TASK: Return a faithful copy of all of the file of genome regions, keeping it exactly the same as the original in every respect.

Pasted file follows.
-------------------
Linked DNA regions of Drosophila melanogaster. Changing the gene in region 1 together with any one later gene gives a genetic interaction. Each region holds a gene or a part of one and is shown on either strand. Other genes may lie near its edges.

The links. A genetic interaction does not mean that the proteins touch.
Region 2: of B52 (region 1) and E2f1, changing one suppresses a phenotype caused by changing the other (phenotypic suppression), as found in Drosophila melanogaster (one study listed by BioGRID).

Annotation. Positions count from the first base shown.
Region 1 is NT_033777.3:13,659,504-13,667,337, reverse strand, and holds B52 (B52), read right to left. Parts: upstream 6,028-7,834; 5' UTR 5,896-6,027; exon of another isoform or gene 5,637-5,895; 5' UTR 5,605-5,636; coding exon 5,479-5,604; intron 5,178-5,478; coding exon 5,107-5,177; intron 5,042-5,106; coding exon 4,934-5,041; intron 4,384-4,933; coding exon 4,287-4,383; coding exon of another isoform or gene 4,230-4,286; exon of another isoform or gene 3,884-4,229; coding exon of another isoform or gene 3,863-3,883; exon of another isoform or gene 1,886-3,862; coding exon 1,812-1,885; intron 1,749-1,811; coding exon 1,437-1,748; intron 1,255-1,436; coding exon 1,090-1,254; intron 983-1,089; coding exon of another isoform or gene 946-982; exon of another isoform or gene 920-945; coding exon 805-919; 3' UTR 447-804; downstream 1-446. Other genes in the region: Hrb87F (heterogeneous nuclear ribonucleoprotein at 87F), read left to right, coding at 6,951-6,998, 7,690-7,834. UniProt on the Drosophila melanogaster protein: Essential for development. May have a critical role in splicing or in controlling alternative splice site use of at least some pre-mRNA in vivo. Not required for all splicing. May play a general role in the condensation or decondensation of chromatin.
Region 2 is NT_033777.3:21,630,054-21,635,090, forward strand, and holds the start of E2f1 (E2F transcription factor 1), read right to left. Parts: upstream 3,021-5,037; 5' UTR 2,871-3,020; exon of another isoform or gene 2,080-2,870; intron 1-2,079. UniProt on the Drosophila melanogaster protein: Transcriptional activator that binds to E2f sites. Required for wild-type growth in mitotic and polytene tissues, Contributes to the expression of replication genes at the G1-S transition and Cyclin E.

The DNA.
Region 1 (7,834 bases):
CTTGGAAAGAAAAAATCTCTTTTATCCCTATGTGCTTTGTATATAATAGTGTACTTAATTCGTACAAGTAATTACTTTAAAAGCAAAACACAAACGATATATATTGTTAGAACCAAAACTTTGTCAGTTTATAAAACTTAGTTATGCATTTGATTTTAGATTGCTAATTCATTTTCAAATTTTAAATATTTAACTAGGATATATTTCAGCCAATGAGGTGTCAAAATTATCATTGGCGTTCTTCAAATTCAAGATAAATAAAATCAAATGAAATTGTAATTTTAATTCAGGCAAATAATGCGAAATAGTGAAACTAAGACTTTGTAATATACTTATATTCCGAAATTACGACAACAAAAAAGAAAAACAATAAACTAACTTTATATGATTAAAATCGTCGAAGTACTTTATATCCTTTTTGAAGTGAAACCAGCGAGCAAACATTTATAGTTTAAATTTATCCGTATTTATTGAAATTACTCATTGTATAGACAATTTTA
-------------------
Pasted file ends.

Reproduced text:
Linked DNA regions of Drosophila melanogaster. Changing the gene in region 1 together with any one later gene gives a genetic interaction. Each region holds a gene or a part of one and is shown on either strand. Other genes may lie near its edges.

The links. A genetic interaction does not mean that the proteins touch.
Region 2: of B52 (region 1) and E2f1, changing one suppresses a phenotype caused by changing the other (phenotypic suppression), as found in Drosophila melanogaster (one study listed by BioGRID).

Annotation. Positions count from the first base shown.
Region 1 is NT_033777.3:13,659,504-13,667,337, reverse strand, and holds B52 (B52), read right to left. Parts: upstream 6,028-7,834; 5' UTR 5,896-6,027; exon of another isoform or gene 5,637-5,895; 5' UTR 5,605-5,636; coding exon 5,479-5,604; intron 5,178-5,478; coding exon 5,107-5,177; intron 5,042-5,106; coding exon 4,934-5,041; intron 4,384-4,933; coding exon 4,287-4,383; coding exon of another isoform or gene 4,230-4,286; exon of another isoform or gene 3,884-4,229; coding exon of another isoform or gene 3,863-3,883; exon of another isoform or gene 1,886-3,862; coding exon 1,812-1,885; intron 1,749-1,811; coding exon 1,437-1,748; intron 1,255-1,436; coding exon 1,090-1,254; intron 983-1,089; coding exon of another isoform or gene 946-982; exon of another isoform or gene 920-945; coding exon 805-919; 3' UTR 447-804; downstream 1-446. Other genes in the region: Hrb87F (heterogeneous nuclear ribonucleoprotein at 87F), read left to right, coding at 6,951-6,998, 7,690-7,834. UniProt on the Drosophila melanogaster protein: Essential for development. May have a critical role in splicing or in controlling alternative splice site use of at least some pre-mRNA in vivo. Not required for all splicing. May play a general role in the condensation or decondensation of chromatin.
Region 2 is NT_033777.3:21,630,054-21,635,090, forward strand, and holds the start of E2f1 (E2F transcription factor 1), read right to left. Parts: upstream 3,021-5,037; 5' UTR 2,871-3,020; exon of another isoform or gene 2,080-2,870; intron 1-2,079. UniProt on the Drosophila melanogaster protein: Transcriptional activator that binds to E2f sites. Required for wild-type growth in mitotic and polytene tissues, Contributes to the expression of replication genes at the G1-S transition and Cyclin E.

The DNA.
Region 1 (7,834 bases):
CTTGGAAAGAAAAAATCTCTTTTATCCCTATGTGCTTTGTATATAATAGTGTACTTAATTCGTACAAGTAATTACTTTAAAAGCAAAACACAAACGATATATATTGTTAGAACCAAAACTTTGTCAGTTTATAAAACTTAGTTATGCATTTGATTTTAGATTGCTAATTCATTTTCAAATTTTAAATATTTAACTAGGATATATTTCAGCCAATGAGGTGTCAAAATTATCATTGGCGTTCTTCAAATTCAAGATAAATAAAATCAAATGAAATTGTAATTTTAATTCAGGCAAATAATGCGAAATAGTGAAACTAAGACTTTGTAATATACTTATATTCCGAAATTACGACAACAAAAAAGAAAAACAATAAACTAACTTTATATGATTAAAATCGTCGAAGTACTTTATATCCTTTTTGAAGTGAAACCAGCGAGCAAACATTTATAGTTTAAATTTATCCGTATTTATTGAAATTACTCATTGTATAGACAATTTTA